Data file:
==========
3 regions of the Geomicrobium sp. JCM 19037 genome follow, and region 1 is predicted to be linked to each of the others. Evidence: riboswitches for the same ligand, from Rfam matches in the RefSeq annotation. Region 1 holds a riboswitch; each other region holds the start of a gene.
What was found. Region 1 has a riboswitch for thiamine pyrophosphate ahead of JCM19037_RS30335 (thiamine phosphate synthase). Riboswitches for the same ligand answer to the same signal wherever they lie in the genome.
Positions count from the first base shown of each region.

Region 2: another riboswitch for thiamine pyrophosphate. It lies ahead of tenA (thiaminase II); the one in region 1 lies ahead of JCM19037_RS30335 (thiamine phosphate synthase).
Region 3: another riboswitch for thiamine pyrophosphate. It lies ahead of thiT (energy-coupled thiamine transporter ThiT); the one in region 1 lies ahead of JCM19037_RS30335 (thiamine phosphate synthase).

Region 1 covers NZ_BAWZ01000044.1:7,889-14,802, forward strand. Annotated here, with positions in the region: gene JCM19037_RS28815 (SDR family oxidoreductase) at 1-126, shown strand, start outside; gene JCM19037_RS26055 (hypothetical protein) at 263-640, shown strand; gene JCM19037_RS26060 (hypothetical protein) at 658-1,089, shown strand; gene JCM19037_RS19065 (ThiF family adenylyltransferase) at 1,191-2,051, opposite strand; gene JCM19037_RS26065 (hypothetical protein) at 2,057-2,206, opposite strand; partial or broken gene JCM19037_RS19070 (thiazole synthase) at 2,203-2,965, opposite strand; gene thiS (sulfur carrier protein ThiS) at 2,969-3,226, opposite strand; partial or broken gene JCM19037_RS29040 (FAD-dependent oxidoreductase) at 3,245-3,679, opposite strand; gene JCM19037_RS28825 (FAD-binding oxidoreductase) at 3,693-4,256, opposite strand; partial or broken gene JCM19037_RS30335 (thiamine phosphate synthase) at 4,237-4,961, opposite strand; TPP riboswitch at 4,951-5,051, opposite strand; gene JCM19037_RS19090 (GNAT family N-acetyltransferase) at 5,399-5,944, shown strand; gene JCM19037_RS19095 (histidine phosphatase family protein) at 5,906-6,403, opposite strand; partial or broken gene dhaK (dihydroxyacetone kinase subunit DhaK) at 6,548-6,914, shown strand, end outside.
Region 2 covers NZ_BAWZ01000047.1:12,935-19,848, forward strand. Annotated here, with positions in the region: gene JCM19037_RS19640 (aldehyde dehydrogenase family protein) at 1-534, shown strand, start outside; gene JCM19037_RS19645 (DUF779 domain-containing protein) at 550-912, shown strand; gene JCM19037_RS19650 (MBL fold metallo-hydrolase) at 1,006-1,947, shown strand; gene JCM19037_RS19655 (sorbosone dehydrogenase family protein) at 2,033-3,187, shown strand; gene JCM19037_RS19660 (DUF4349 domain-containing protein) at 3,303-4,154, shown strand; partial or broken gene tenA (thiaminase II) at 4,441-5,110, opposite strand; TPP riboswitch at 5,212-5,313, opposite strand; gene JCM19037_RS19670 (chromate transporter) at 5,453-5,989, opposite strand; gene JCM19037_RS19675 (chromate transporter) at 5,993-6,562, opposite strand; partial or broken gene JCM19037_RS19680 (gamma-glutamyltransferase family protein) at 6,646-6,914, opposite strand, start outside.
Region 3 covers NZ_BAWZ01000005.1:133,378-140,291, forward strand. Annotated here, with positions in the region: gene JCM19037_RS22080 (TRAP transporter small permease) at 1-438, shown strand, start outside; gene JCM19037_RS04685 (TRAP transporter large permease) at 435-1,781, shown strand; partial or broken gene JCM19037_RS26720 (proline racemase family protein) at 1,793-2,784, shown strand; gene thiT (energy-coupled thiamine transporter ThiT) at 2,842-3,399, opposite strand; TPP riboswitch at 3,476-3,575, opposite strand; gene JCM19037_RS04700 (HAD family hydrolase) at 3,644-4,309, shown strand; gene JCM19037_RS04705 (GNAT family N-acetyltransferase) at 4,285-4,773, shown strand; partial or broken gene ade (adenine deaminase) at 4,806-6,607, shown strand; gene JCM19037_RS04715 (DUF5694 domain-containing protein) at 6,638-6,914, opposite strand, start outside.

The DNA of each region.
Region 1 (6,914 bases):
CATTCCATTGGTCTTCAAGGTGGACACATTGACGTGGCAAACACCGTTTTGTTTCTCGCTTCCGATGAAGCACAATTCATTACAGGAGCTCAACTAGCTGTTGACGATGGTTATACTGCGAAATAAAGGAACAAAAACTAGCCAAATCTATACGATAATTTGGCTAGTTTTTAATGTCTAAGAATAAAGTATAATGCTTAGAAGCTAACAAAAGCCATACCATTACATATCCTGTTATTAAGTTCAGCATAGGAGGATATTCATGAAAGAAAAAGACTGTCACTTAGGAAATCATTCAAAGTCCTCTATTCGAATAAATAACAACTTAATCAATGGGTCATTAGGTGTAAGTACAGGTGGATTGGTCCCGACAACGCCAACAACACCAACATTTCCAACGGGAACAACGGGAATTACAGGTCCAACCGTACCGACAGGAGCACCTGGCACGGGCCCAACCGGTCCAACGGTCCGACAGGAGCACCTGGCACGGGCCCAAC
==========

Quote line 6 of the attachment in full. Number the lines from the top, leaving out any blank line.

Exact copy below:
Region 1 covers NZ_BAWZ01000044.1:7,889-14,802, forward strand. Annotated here, with positions in the region: gene JCM19037_RS28815 (SDR family oxidoreductase) at 1-126, shown strand, start outside; gene JCM19037_RS26055 (hypothetical protein) at 263-640, shown strand; gene JCM19037_RS26060 (hypothetical protein) at 658-1,089, shown strand; gene JCM19037_RS19065 (ThiF family adenylyltransferase) at 1,191-2,051, opposite strand; gene JCM19037_RS26065 (hypothetical protein) at 2,057-2,206, opposite strand; partial or broken gene JCM19037_RS19070 (thiazole synthase) at 2,203-2,965, opposite strand; gene thiS (sulfur carrier protein ThiS) at 2,969-3,226, opposite strand; partial or broken gene JCM19037_RS29040 (FAD-dependent oxidoreductase) at 3,245-3,679, opposite strand; gene JCM19037_RS28825 (FAD-binding oxidoreductase) at 3,693-4,256, opposite strand; partial or broken gene JCM19037_RS30335 (thiamine phosphate synthase) at 4,237-4,961, opposite strand; TPP riboswitch at 4,951-5,051, opposite strand; gene JCM19037_RS19090 (GNAT family N-acetyltransferase) at 5,399-5,944, shown strand; gene JCM19037_RS19095 (histidine phosphatase family protein) at 5,906-6,403, opposite strand; partial or broken gene dhaK (dihydroxyacetone kinase subunit DhaK) at 6,548-6,914, shown strand, end outside.